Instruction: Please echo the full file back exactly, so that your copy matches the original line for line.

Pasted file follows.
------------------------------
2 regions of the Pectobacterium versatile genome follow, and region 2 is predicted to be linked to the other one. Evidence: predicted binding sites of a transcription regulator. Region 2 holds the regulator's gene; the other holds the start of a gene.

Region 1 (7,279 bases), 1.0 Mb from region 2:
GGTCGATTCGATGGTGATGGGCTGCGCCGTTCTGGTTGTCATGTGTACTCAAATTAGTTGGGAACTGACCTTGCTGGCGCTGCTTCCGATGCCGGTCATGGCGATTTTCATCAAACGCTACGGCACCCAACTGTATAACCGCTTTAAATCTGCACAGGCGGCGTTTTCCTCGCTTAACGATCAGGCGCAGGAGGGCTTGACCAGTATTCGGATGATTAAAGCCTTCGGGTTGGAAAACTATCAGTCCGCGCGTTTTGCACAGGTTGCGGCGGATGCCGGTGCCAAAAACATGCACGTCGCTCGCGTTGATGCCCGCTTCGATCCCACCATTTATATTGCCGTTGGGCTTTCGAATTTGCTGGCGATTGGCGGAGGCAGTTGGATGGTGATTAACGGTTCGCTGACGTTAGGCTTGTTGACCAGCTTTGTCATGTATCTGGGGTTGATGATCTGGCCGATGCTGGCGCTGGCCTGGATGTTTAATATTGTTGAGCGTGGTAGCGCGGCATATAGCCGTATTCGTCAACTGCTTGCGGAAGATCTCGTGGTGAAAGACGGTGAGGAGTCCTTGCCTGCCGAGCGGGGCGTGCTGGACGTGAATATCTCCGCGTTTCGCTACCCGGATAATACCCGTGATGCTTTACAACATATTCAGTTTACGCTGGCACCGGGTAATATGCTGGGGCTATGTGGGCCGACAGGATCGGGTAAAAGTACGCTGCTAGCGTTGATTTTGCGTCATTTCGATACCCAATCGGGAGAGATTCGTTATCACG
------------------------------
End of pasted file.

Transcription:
2 regions of the Pectobacterium versatile genome follow, and region 2 is predicted to be linked to the other one. Evidence: predicted binding sites of a transcription regulator. Region 2 holds the regulator's gene; the other holds the start of a gene.

Region 1 (7,279 bases), 1.0 Mb from region 2:
GGTCGATTCGATGGTGATGGGCTGCGCCGTTCTGGTTGTCATGTGTACTCAAATTAGTTGGGAACTGACCTTGCTGGCGCTGCTTCCGATGCCGGTCATGGCGATTTTCATCAAACGCTACGGCACCCAACTGTATAACCGCTTTAAATCTGCACAGGCGGCGTTTTCCTCGCTTAACGATCAGGCGCAGGAGGGCTTGACCAGTATTCGGATGATTAAAGCCTTCGGGTTGGAAAACTATCAGTCCGCGCGTTTTGCACAGGTTGCGGCGGATGCCGGTGCCAAAAACATGCACGTCGCTCGCGTTGATGCCCGCTTCGATCCCACCATTTATATTGCCGTTGGGCTTTCGAATTTGCTGGCGATTGGCGGAGGCAGTTGGATGGTGATTAACGGTTCGCTGACGTTAGGCTTGTTGACCAGCTTTGTCATGTATCTGGGGTTGATGATCTGGCCGATGCTGGCGCTGGCCTGGATGTTTAATATTGTTGAGCGTGGTAGCGCGGCATATAGCCGTATTCGTCAACTGCTTGCGGAAGATCTCGTGGTGAAAGACGGTGAGGAGTCCTTGCCTGCCGAGCGGGGCGTGCTGGACGTGAATATCTCCGCGTTTCGCTACCCGGATAATACCCGTGATGCTTTACAACATATTCAGTTTACGCTGGCACCGGGTAATATGCTGGGGCTATGTGGGCCGACAGGATCGGGTAAAAGTACGCTGCTAGCGTTGATTTTGCGTCATTTCGATACCCAATCGGGAGAGATTCGTTATCACG